Beijing issues first-ever ‘red alert’ for smog

Visitors, some wearing masks to protect themselves from pollutants, take a selfie at Jingshan Park in smoggy Beijing on Dec. 7.

Visitors, some wearing masks to protect themselves from pollutants, take a selfie at Jingshan Park in smoggy Beijing on Dec. 7.

(Andy Wong / Associated Press)

Beijing has issued its first-ever “red alert” for smog amid the second intense bout of bad air this month. Officials announced plans to close schools, temporarily shutter factories and take half of the city’s cars off the roads.

The measures will go into effect on Tuesday at 7 a.m. and last until noon on Thursday, when meteorologists predict a cold front will move the smog away.

The alert, which Beijing’s Office of Emergency Management announced at 6 p.m. Monday, comes after a five-day stretch of air pollution last week reduced visibility in some areas to less than 300 feet and delayed flights at the city’s main international airport. According to the Beijing News, several expressways leading into the city were shut down and some long-distance bus services were also suspended.


During last week’s “orange alert” -- the first of the year, and the second-most-serious warning on a four-tier system -- Beijing education authorities ordered all schools to halt outdoor classes and activities, and allowed schools to “flexibly arrange” their academic schedules. Last Tuesday, at least one school, Beijing No. 2 Experimental Primary School, suspended classes and allowed students to stay home.

Yet those moves stopped short of those put in place under this week’s alert, which urges schools throughout the city to close completely; restricts cars, based on even and odd license plate numbers, to driving on alternating days; and temporarily closes many of the city’s factories, construction sites and even outdoor barbecues.

The measures have caused confusion among commuters, who fear that the alert will wreak havoc on Beijing’s already-packed buses and subways, and parents, who wonder how they’ll look after their children until schools reopen.

“We were just informed the primary school will be shut for three days,” said Li Xia, 35, an employee at an insurance company with an 8-year-old daughter. “There isn’t such a thing as a pollution holiday for us. So I don’t know how this will work -- what are we going to do with our children while we’re working?”

“The pollution has been so bad these past few years,” she continued. “My child will have to stay at home this whole time. When I was a kid, I used to play outdoors with my friends all the time. I feel sorry for my child; this is not the way a kid should live.”

By 8 p.m. Monday, the air quality index -- a widely used measure of air pollution -- for Beijing rested at about 250 on a scale of 0 to 500. The World Health Organization classifies readings of over 300 as “hazardous.”


At 9:15 p.m., teacher Li Jing was still waiting to hear whether schools in her Beijing district would be in session tomorrow. “It’s very strange,” said Li, who has a 10-year-old son. “All the other districts have issued notices and we are still waiting.”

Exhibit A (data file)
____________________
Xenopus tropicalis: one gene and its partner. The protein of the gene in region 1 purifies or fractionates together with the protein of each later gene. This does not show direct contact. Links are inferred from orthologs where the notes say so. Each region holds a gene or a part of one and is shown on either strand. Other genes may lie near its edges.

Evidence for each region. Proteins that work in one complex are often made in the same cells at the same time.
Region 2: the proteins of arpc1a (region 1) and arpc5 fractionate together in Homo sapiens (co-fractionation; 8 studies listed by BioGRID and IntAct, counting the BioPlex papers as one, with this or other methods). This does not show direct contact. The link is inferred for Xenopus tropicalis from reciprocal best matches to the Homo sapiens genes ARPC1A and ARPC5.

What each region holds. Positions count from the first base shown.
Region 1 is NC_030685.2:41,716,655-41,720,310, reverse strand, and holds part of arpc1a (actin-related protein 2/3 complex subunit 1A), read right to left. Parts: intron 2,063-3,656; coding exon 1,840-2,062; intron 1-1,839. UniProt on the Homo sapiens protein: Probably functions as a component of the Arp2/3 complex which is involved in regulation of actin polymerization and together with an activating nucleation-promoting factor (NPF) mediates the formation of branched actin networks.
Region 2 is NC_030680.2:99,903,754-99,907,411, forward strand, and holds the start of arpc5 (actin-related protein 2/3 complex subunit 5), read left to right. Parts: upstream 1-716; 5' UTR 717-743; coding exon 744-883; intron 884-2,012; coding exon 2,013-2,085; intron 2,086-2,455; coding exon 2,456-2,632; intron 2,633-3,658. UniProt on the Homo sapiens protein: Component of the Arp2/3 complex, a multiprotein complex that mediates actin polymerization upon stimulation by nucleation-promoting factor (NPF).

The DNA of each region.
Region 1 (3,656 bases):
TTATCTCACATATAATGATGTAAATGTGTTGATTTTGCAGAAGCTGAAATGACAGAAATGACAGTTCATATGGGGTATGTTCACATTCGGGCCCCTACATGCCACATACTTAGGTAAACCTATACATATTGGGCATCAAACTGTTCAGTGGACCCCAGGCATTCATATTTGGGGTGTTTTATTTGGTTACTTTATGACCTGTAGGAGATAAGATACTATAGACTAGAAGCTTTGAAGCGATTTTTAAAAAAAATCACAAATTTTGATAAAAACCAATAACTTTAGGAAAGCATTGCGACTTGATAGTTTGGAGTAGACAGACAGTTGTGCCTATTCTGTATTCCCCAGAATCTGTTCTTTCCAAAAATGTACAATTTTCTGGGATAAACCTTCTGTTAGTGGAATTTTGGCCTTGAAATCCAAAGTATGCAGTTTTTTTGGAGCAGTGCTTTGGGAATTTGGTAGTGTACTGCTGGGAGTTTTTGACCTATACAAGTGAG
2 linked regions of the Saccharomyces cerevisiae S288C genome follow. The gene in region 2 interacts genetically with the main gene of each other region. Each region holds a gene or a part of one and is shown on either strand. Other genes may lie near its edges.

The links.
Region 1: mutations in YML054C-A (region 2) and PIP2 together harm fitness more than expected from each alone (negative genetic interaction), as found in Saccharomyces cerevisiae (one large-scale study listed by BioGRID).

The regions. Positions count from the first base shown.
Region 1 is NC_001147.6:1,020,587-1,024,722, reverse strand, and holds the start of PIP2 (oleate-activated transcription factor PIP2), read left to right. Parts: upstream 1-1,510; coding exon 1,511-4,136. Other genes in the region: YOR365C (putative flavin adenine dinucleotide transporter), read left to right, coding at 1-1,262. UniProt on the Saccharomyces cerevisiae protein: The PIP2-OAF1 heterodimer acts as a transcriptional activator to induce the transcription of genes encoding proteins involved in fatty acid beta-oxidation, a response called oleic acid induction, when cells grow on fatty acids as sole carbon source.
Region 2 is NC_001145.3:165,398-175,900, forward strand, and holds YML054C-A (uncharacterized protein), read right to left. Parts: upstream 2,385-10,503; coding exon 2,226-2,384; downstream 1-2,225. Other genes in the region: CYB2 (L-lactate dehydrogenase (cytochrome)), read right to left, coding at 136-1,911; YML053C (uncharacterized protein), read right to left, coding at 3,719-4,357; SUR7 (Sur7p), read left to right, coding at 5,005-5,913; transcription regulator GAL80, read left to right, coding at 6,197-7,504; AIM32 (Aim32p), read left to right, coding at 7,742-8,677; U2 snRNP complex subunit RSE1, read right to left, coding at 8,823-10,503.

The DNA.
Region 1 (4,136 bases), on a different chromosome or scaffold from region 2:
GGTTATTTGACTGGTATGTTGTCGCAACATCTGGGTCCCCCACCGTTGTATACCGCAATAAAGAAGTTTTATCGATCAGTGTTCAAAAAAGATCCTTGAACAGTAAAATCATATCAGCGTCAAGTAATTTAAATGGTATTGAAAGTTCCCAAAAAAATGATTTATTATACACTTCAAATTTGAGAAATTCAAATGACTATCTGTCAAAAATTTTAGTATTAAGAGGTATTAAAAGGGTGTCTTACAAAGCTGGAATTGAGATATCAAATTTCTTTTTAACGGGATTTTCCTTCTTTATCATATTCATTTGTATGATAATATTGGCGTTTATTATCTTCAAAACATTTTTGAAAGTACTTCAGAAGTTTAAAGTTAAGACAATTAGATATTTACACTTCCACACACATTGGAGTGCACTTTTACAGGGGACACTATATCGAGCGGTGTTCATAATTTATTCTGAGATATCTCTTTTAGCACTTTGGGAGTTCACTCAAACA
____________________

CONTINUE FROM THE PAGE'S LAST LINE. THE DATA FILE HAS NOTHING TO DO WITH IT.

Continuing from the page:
Dong Liansai, a Beijing-based climate and energy campaigner at Greenpeace, said the red alert was released in a timely manner and was consistent with the city’s emergency response plan.

“That’s a sign of a different attitude from the Beijing government,” he said. “It shows they really want to initiate this alert system and deal with air pollution.”

He called the current episode “a crisis that’s also a chance to test and improve the emergency response plan.” Still, he said, having two nearly back-to-back episodes of intense pollution “means China still needs to do more to realize the urgency of curbing air pollution” and should use the events to add to momentum for policy change and greater enforcement of existing regulations.

Ma Jun, director at the Beijing-based Institute of Public and Environmental Affairs and one of China’s best-known environmental activists, praised the move, saying there had been “a lot of questions” following the intense smog of last week and prior occasions when the criteria for a red alert had been met but authorities had nevertheless only issued an orange warning.

“This will prevent the most vulnerable group [children] from further exposure ...,” he said.


Still, he said, “we need to realize that pollution is a regional problem and it’s not just about our own city [Beijing] and whatever emergency actions we can take. Whatever we do can only have limited results.”

“In the future, we need to work out how to coordinate a regional response because emissions from industry and coal burning [in nearby regions] are much more significant than emissions from cars,” he said.

Ma noted that Beijing is in the same “airshed” as heavily industrial areas nearby, including Hebei province.

“We need to work in coordination,” he said. “The coal and industrial pollution is much worse” than from cars. “In many places, the quality of coal is still quite bad.”

Ma said he believes that the red alert in Beijing will prompt a deeper public discussion about how to clear the skies.

“The question is, how can we control pollution based on rule of law, not just in emergency cases like this, taking tough action,” he said. “We need to make sure day-to-day enforcement happens.”


Nicole Liu and Yingzhi Yang in the Times’ Beijing bureau contributed to this report.

Follow @JulieMakLAT and @JRKaiman on Twitter for news out of China.


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